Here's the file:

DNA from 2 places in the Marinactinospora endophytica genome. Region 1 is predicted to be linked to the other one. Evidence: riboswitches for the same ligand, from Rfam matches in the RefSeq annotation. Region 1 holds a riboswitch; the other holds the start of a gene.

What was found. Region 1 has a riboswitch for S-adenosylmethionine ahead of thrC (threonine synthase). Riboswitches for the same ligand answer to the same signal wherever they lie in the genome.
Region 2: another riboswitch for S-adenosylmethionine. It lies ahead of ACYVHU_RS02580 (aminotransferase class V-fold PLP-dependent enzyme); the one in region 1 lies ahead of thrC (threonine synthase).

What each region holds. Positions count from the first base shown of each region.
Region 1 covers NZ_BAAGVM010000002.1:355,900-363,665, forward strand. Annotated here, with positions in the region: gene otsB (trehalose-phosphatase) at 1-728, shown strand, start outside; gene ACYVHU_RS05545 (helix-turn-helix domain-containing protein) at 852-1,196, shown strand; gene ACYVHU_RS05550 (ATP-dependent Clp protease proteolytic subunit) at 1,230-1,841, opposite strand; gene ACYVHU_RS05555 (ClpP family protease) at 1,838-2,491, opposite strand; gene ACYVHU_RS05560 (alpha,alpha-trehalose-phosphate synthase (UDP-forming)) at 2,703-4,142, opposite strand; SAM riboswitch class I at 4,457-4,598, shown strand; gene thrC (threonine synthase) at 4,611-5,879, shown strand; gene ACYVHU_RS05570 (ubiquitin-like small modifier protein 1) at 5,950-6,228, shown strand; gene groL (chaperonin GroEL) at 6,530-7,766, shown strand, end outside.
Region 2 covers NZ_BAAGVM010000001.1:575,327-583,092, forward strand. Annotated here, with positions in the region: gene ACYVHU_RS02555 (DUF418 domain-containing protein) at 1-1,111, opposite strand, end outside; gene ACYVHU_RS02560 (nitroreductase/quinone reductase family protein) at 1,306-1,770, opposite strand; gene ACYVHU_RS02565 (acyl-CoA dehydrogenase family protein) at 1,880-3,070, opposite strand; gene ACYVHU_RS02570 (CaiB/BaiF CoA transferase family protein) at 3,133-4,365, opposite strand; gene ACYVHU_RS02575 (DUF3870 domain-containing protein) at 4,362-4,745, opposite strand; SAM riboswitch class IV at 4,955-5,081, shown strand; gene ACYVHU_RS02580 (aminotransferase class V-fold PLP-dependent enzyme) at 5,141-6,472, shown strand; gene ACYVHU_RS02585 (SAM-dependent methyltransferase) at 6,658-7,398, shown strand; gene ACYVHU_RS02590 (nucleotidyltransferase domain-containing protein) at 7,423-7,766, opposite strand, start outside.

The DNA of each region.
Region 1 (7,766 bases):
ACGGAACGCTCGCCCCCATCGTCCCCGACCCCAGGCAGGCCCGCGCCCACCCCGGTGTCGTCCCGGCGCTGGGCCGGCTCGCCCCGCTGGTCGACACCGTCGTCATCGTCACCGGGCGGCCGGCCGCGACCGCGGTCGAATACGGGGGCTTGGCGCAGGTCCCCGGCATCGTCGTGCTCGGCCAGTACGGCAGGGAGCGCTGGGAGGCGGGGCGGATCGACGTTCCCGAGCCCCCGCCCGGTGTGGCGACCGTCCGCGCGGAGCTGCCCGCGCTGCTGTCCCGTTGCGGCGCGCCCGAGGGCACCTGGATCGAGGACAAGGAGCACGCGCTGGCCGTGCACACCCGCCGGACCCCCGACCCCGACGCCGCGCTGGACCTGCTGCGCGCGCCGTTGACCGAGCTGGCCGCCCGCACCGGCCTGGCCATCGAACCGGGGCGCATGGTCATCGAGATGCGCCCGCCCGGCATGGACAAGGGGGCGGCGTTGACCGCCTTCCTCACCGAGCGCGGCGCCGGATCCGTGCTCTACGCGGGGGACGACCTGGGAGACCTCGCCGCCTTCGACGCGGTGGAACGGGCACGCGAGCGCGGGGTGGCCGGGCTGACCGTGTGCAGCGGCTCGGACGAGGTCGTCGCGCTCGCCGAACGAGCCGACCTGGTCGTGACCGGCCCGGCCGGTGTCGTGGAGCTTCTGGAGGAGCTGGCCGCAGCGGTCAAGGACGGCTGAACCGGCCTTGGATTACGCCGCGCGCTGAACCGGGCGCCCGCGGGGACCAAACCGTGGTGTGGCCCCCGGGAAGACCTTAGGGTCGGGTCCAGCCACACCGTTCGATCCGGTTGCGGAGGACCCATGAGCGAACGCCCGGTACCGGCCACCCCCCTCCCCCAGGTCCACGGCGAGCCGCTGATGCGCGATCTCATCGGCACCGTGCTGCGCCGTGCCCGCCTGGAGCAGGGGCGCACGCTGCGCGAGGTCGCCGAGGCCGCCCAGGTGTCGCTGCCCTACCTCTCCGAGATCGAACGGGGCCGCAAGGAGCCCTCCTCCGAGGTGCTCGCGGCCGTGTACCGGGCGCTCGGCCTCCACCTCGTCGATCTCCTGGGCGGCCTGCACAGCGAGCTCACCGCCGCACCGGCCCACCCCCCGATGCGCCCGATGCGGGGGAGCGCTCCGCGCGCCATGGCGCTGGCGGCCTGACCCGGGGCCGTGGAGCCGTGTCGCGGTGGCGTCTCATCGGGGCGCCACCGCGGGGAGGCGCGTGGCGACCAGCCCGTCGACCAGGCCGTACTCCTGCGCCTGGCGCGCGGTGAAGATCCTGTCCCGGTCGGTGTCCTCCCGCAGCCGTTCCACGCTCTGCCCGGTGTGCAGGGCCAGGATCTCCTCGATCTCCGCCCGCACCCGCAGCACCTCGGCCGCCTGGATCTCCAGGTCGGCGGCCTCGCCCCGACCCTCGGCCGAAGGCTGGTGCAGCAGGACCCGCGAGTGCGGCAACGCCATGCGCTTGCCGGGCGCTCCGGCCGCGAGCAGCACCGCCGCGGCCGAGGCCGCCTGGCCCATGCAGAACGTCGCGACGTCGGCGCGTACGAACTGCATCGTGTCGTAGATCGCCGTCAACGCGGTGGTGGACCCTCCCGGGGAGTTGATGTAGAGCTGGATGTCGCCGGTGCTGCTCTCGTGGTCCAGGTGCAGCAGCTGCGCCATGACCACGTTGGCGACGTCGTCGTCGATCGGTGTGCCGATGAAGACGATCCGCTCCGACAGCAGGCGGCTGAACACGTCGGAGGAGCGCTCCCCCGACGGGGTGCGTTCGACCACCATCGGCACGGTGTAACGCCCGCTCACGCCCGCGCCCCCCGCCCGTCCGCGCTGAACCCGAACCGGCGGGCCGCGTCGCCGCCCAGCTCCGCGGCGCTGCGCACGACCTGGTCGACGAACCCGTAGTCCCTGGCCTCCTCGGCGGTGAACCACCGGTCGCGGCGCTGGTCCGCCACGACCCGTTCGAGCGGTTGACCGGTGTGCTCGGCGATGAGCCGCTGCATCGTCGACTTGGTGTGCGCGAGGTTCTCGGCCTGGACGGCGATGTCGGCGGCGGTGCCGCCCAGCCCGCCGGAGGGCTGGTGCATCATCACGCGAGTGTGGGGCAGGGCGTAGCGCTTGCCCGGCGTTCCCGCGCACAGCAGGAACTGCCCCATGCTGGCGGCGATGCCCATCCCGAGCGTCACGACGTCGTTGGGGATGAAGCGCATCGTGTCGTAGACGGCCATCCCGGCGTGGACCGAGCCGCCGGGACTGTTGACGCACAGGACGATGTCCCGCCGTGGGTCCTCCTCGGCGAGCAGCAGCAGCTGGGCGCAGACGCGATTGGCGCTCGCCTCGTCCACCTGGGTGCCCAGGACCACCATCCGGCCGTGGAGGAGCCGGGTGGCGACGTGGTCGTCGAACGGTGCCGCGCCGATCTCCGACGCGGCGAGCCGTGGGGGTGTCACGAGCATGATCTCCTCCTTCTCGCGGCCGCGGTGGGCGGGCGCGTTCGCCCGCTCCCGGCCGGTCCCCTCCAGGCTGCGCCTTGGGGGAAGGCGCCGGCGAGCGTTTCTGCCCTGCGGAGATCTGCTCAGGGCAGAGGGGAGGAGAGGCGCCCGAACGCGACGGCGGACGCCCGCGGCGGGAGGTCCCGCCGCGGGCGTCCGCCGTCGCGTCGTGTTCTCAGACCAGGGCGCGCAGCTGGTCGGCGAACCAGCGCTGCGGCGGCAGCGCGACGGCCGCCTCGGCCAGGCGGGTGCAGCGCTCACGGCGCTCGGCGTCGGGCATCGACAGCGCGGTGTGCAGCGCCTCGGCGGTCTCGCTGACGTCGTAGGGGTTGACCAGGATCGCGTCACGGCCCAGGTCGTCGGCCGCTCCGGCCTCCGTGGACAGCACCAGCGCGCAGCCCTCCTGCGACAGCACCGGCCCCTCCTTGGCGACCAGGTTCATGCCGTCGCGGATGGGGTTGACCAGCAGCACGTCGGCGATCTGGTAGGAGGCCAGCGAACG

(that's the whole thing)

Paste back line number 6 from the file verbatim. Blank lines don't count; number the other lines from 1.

Region 2 covers NZ_BAAGVM010000001.1:575,327-583,092, forward strand. Annotated here, with positions in the region: gene ACYVHU_RS02555 (DUF418 domain-containing protein) at 1-1,111, opposite strand, end outside; gene ACYVHU_RS02560 (nitroreductase/quinone reductase family protein) at 1,306-1,770, opposite strand; gene ACYVHU_RS02565 (acyl-CoA dehydrogenase family protein) at 1,880-3,070, opposite strand; gene ACYVHU_RS02570 (CaiB/BaiF CoA transferase family protein) at 3,133-4,365, opposite strand; gene ACYVHU_RS02575 (DUF3870 domain-containing protein) at 4,362-4,745, opposite strand; SAM riboswitch class IV at 4,955-5,081, shown strand; gene ACYVHU_RS02580 (aminotransferase class V-fold PLP-dependent enzyme) at 5,141-6,472, shown strand; gene ACYVHU_RS02585 (SAM-dependent methyltransferase) at 6,658-7,398, shown strand; gene ACYVHU_RS02590 (nucleotidyltransferase domain-containing protein) at 7,423-7,766, opposite strand, start outside.